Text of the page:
The cardiologist noted a slight arrhythmia. In and of itself, that doesn't necessarily mean there has already been heart damage. There are other reasons he could have the arrhythmia, but it is possible that he's already had as much doxyrubicin as he could take. It turns out that there are methods of getting doxyrubicin that aren't as harmful to the heart. It can be taken with a drug called Zinecard, which protects the heart from the drug quite well (but also appears to protect the cancer somewhat, reducing the efficacy of the doxyrubicin). There is also a lipid-encapsulated form of doxyrubicin, known as Doxil, that allows the heart to not have to deal with so much at once, and which doesn't reduce the efficacy of the drug.
But neither of those is completely without risk even so, and between the existing possible heart symptom and Harvey's age (the chance of heart failure goes up with age), we've decided to leave the doxyrubicin out of the treatment for now. We may revisit that later, especially if we see signs that the cancer isn't responding well to the chemo, and/or if we get a follow-up cardiac exam that suggests the arrhythmia was a temporary problem (caused by dehydration, for example). But for now, we'll be substituting a different drug, actinomycin, in place of the doxyrubicin.
Anyway, with him eating somewhat better, the intestinal symptoms cleared up, and him continuing to drink reasonably often, Harvey was cleared for his postponed chemo treatment, which he got Monday this week. The first day or so was fine, but by Wednesday Harvey was obviously feeling very sick again. He didn't have any serious symptoms, but was very resistant to eating any food and was acting very "mopey".
Based on the previous week, we expected Thursday to be similarly bad, but by then Harvey was already starting to perk up. The oncologist had reduced his second chemo dose slightly as compared to the previous one, so this was probably at least in part responsible for his better response. In any case, I had given him the whole day off on Wednesday with respect to making him eat, and by Thursday he was actually willing to eat a morsel here and there.
He refused our Thanksgiving Dinner pot roast, but he was willing to eat his regular meat dinner, hand-fed of course. And of course, the occasional treat we offered to him as well.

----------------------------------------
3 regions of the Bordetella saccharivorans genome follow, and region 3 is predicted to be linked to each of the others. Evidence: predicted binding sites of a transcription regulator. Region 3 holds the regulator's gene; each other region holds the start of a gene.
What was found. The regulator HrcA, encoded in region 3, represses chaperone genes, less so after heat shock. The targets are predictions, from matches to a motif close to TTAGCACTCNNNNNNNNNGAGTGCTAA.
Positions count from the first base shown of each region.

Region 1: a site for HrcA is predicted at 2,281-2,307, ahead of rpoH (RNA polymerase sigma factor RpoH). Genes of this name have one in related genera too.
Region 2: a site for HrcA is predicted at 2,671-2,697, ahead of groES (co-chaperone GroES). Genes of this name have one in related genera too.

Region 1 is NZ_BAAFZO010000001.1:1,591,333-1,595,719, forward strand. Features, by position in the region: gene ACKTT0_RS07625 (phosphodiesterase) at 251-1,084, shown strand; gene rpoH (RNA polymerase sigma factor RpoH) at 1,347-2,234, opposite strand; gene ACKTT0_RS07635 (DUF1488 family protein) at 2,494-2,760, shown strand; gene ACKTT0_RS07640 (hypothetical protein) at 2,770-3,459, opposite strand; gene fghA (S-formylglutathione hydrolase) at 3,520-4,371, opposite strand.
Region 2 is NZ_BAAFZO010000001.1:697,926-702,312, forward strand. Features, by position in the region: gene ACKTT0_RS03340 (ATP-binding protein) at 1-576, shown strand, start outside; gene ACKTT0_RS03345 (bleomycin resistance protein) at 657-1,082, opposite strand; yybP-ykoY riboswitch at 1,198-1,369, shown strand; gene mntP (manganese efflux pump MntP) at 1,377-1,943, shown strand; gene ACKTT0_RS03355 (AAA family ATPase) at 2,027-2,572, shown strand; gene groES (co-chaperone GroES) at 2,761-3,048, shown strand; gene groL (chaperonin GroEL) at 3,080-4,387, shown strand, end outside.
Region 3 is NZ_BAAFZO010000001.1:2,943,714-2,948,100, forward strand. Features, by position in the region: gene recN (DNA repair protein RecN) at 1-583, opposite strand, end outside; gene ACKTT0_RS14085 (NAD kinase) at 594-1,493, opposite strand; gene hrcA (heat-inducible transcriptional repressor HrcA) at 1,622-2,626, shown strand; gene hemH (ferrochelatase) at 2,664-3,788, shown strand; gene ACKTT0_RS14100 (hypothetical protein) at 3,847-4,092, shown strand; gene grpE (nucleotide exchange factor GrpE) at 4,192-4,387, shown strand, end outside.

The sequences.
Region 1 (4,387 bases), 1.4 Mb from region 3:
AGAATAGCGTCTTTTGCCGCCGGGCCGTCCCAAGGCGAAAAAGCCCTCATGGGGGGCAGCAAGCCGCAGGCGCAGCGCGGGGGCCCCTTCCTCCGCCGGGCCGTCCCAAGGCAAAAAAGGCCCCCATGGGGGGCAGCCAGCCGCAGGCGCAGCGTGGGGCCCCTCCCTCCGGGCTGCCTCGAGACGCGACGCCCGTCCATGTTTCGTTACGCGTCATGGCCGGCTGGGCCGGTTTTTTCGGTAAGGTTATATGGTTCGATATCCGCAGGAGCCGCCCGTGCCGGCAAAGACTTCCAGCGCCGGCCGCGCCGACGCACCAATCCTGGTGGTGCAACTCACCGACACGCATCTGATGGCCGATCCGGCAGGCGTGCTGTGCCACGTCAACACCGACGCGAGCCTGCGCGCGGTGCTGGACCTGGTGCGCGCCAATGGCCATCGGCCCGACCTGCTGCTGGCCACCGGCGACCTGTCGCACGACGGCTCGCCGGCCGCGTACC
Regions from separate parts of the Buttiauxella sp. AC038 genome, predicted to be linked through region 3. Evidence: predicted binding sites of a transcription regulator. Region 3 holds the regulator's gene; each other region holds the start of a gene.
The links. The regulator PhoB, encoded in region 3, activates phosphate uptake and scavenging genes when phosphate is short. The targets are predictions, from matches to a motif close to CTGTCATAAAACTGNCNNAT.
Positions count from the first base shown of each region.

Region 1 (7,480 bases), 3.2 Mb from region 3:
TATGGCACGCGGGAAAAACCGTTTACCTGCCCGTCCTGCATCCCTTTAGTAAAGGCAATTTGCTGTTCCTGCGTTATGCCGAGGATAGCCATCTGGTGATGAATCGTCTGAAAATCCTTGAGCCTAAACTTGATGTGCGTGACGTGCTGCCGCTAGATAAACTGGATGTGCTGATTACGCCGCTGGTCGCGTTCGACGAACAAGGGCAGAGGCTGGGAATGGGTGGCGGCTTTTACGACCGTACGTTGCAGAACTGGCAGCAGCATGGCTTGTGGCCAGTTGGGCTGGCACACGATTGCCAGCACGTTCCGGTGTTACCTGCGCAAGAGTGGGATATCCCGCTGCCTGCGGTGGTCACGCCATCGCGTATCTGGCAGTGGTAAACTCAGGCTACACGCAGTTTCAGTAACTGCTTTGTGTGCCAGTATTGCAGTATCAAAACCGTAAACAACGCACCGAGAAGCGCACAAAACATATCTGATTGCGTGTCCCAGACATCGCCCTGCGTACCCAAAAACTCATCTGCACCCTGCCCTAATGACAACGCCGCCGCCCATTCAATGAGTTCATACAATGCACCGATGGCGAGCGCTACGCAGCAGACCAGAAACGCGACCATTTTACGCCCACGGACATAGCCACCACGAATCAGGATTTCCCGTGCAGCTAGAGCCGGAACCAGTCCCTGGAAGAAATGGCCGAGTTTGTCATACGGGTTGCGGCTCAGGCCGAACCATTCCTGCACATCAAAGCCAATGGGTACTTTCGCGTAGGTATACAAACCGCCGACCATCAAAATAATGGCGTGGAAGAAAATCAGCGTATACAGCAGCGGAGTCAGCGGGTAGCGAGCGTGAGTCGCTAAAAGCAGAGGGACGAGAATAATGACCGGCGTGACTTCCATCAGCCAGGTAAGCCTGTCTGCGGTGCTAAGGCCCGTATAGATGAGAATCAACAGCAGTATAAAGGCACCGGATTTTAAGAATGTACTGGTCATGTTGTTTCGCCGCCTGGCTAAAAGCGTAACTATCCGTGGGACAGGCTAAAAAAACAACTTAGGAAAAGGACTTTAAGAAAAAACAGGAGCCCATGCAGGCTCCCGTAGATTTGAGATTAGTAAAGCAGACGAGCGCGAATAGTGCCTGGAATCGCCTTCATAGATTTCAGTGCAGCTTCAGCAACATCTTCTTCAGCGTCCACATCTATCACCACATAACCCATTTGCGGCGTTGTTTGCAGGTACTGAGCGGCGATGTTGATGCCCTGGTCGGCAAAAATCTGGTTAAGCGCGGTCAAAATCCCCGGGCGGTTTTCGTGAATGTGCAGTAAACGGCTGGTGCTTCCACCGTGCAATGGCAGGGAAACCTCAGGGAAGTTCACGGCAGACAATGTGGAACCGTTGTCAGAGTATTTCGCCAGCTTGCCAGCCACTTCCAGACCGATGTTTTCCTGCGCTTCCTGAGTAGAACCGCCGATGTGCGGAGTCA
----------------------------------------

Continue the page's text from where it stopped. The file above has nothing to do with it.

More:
Today he has been doing even better, and I fully expect to be able to get a second six-ounce meals of meat into him later this evening, along with his usual treats and cheese-wrapped pills. And to our great satisfaction, he continues to be reasonably willing to keep drinking his water, to try to stay well-hydrated (though at this point he has no unusual water loss, it's still a good idea to try to keep his fluids up).
At this rate, Harvey is likely to continue to improve somewhat over the weekend, and hopefully will be strong enough for the chemo treatment scheduled on Monday to take place. A little insulting to him, I know...get him stronger, just to make him sick again. But we are used to this cycle. On the bright side, this Monday will be the last of the weekly treatments for awhile. After his chemo on Monday, he gets a two-week break, and remains on a two-week schedule through early February, when one more "one week later" treatment occurs (after that, he goes to a "once every three weeks" schedule, which is even better).
As many of you know, during Harvey's first round of chemo, the very first chemo treatment put him into intensive care, and he wasn't strong enough to face a second treatment for a month after that. So already, we are ahead of that game. Going against us we have Harvey's age but in our favor we have our past experiences to guide us. Overall, I feel that Harvey has been doing fairly well, all things considered.
Thank you for your continued interest and concern, and I look forward to being able to report more good news in a future update.